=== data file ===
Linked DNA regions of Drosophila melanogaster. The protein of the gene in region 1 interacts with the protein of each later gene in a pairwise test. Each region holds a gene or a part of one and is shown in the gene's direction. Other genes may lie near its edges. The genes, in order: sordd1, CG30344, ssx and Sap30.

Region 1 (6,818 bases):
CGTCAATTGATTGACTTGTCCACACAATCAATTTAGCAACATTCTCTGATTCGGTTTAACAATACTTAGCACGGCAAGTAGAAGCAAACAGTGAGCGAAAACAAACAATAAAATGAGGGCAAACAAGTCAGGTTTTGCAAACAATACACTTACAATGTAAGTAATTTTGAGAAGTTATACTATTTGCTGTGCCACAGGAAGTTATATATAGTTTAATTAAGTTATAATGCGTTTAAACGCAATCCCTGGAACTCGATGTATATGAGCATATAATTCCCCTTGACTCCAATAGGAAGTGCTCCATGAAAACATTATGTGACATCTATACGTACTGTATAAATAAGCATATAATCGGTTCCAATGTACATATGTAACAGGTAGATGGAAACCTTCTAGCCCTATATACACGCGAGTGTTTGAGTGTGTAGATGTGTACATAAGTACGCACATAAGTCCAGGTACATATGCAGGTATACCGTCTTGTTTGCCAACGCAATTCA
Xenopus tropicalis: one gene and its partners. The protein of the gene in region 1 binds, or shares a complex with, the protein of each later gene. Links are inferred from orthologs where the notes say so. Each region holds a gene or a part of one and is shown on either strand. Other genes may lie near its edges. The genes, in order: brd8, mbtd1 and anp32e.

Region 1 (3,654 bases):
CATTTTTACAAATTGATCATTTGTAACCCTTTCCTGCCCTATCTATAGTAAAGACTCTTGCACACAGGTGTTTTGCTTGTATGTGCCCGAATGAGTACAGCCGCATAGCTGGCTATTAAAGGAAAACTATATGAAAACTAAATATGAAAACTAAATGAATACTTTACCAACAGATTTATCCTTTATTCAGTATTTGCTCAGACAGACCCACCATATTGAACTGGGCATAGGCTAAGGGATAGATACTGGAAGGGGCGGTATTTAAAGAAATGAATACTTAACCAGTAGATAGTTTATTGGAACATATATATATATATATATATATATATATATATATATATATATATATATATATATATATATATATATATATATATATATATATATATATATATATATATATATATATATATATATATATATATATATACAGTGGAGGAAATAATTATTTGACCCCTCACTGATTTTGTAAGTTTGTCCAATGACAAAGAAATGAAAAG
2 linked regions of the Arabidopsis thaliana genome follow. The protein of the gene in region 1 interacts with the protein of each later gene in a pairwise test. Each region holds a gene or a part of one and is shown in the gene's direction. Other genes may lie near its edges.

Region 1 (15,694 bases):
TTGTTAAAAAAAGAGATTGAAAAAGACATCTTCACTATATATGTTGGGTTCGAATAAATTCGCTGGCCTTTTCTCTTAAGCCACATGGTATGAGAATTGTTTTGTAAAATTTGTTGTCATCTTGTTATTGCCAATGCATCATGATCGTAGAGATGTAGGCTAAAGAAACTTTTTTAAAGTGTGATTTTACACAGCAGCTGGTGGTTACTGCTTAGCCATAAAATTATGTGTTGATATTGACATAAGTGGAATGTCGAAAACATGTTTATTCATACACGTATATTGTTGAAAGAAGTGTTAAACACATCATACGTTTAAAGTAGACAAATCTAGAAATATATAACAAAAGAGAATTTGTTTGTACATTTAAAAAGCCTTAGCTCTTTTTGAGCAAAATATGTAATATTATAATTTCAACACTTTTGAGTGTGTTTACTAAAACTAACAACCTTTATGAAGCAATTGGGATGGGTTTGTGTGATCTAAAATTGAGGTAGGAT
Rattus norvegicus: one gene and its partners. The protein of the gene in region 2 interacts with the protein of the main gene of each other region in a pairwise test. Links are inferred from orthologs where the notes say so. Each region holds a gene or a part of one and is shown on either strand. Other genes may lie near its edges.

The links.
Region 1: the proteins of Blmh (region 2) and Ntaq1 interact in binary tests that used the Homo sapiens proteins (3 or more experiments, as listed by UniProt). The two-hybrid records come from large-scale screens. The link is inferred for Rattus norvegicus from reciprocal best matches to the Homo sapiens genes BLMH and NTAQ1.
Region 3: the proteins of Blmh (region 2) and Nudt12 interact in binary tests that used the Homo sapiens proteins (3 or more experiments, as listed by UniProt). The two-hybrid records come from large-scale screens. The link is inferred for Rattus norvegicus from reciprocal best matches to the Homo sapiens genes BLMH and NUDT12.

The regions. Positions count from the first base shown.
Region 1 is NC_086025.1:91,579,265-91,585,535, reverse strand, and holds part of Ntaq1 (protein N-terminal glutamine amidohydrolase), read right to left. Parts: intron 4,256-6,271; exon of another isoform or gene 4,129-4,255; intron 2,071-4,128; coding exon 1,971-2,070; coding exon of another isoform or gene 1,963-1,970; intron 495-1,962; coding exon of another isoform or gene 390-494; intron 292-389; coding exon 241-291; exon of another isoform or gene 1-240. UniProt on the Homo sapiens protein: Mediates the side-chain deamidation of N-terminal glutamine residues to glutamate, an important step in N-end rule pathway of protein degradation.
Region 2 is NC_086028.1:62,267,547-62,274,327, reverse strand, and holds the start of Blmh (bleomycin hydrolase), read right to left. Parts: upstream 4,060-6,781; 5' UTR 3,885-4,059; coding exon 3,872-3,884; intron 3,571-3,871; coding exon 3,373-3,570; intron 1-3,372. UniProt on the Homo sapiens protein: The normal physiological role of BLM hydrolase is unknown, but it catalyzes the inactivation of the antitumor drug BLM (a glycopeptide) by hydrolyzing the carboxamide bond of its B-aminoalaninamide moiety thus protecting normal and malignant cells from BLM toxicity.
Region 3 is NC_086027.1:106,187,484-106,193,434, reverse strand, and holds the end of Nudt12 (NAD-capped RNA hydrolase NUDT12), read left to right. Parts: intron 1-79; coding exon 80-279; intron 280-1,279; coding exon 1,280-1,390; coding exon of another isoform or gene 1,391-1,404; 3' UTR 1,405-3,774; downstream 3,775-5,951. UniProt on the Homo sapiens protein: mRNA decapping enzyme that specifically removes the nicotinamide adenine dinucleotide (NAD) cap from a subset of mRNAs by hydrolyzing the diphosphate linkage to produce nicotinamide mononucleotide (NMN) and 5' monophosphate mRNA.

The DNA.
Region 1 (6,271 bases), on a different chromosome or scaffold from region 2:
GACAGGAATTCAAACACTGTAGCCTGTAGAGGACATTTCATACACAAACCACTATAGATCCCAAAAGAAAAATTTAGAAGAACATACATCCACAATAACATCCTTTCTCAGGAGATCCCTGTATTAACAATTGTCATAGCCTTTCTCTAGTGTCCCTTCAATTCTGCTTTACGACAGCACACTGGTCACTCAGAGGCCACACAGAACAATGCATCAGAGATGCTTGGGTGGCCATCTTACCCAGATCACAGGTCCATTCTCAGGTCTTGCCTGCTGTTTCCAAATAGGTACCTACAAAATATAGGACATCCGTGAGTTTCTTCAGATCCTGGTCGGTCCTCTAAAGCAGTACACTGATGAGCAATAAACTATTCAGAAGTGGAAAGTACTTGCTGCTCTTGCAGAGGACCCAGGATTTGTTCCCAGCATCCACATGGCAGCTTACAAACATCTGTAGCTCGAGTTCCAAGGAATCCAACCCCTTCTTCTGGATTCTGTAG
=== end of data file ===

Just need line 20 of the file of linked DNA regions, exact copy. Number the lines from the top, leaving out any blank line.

GACAGGAATTCAAACACTGTAGCCTGTAGAGGACATTTCATACACAAACCACTATAGATCCCAAAAGAAAAATTTAGAAGAACATACATCCACAATAACATCCTTTCTCAGGAGATCCCTGTATTAACAATTGTCATAGCCTTTCTCTAGTGTCCCTTCAATTCTGCTTTACGACAGCACACTGGTCACTCAGAGGCCACACAGAACAATGCATCAGAGATGCTTGGGTGGCCATCTTACCCAGATCACAGGTCCATTCTCAGGTCTTGCCTGCTGTTTCCAAATAGGTACCTACAAAATATAGGACATCCGTGAGTTTCTTCAGATCCTGGTCGGTCCTCTAAAGCAGTACACTGATGAGCAATAAACTATTCAGAAGTGGAAAGTACTTGCTGCTCTTGCAGAGGACCCAGGATTTGTTCCCAGCATCCACATGGCAGCTTACAAACATCTGTAGCTCGAGTTCCAAGGAATCCAACCCCTTCTTCTGGATTCTGTAG